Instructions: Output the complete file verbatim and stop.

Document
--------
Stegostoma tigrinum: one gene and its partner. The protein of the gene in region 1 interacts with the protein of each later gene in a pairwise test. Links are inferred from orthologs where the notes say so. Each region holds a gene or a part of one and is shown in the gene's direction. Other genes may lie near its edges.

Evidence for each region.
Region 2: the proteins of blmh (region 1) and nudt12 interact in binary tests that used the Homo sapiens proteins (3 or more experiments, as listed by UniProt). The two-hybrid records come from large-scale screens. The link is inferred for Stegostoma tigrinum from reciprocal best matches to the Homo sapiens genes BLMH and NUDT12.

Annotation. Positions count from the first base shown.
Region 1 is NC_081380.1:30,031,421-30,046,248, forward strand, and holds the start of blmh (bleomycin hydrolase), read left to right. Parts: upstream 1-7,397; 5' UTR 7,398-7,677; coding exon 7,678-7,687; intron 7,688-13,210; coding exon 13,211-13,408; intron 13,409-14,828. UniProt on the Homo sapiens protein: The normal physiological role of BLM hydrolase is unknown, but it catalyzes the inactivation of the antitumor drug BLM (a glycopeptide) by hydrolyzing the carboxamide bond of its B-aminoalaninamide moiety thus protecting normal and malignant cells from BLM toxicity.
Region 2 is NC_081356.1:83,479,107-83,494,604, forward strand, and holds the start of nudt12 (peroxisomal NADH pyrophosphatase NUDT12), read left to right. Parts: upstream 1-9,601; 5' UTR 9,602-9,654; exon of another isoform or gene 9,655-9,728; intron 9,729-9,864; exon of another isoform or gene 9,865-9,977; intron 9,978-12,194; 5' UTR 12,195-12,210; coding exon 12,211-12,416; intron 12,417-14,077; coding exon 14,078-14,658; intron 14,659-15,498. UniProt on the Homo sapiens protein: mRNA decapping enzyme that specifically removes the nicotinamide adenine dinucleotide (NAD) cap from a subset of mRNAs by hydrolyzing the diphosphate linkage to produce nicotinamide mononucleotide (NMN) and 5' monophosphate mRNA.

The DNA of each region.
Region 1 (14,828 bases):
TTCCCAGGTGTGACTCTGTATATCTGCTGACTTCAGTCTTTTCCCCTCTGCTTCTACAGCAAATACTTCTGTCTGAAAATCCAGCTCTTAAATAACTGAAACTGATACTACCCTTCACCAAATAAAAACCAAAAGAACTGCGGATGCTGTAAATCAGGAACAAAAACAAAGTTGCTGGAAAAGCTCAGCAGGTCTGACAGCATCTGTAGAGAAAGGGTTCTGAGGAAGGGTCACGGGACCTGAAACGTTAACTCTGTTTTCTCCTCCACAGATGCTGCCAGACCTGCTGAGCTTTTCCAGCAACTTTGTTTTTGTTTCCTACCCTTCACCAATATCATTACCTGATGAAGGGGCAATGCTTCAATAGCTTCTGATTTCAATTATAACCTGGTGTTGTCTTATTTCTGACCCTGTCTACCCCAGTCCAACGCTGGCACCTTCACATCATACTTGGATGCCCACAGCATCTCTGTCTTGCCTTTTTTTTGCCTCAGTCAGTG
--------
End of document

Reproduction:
Stegostoma tigrinum: one gene and its partner. The protein of the gene in region 1 interacts with the protein of each later gene in a pairwise test. Links are inferred from orthologs where the notes say so. Each region holds a gene or a part of one and is shown in the gene's direction. Other genes may lie near its edges.

Evidence for each region.
Region 2: the proteins of blmh (region 1) and nudt12 interact in binary tests that used the Homo sapiens proteins (3 or more experiments, as listed by UniProt). The two-hybrid records come from large-scale screens. The link is inferred for Stegostoma tigrinum from reciprocal best matches to the Homo sapiens genes BLMH and NUDT12.

Annotation. Positions count from the first base shown.
Region 1 is NC_081380.1:30,031,421-30,046,248, forward strand, and holds the start of blmh (bleomycin hydrolase), read left to right. Parts: upstream 1-7,397; 5' UTR 7,398-7,677; coding exon 7,678-7,687; intron 7,688-13,210; coding exon 13,211-13,408; intron 13,409-14,828. UniProt on the Homo sapiens protein: The normal physiological role of BLM hydrolase is unknown, but it catalyzes the inactivation of the antitumor drug BLM (a glycopeptide) by hydrolyzing the carboxamide bond of its B-aminoalaninamide moiety thus protecting normal and malignant cells from BLM toxicity.
Region 2 is NC_081356.1:83,479,107-83,494,604, forward strand, and holds the start of nudt12 (peroxisomal NADH pyrophosphatase NUDT12), read left to right. Parts: upstream 1-9,601; 5' UTR 9,602-9,654; exon of another isoform or gene 9,655-9,728; intron 9,729-9,864; exon of another isoform or gene 9,865-9,977; intron 9,978-12,194; 5' UTR 12,195-12,210; coding exon 12,211-12,416; intron 12,417-14,077; coding exon 14,078-14,658; intron 14,659-15,498. UniProt on the Homo sapiens protein: mRNA decapping enzyme that specifically removes the nicotinamide adenine dinucleotide (NAD) cap from a subset of mRNAs by hydrolyzing the diphosphate linkage to produce nicotinamide mononucleotide (NMN) and 5' monophosphate mRNA.

The DNA of each region.
Region 1 (14,828 bases):
TTCCCAGGTGTGACTCTGTATATCTGCTGACTTCAGTCTTTTCCCCTCTGCTTCTACAGCAAATACTTCTGTCTGAAAATCCAGCTCTTAAATAACTGAAACTGATACTACCCTTCACCAAATAAAAACCAAAAGAACTGCGGATGCTGTAAATCAGGAACAAAAACAAAGTTGCTGGAAAAGCTCAGCAGGTCTGACAGCATCTGTAGAGAAAGGGTTCTGAGGAAGGGTCACGGGACCTGAAACGTTAACTCTGTTTTCTCCTCCACAGATGCTGCCAGACCTGCTGAGCTTTTCCAGCAACTTTGTTTTTGTTTCCTACCCTTCACCAATATCATTACCTGATGAAGGGGCAATGCTTCAATAGCTTCTGATTTCAATTATAACCTGGTGTTGTCTTATTTCTGACCCTGTCTACCCCAGTCCAACGCTGGCACCTTCACATCATACTTGGATGCCCACAGCATCTCTGTCTTGCCTTTTTTTTGCCTCAGTCAGTG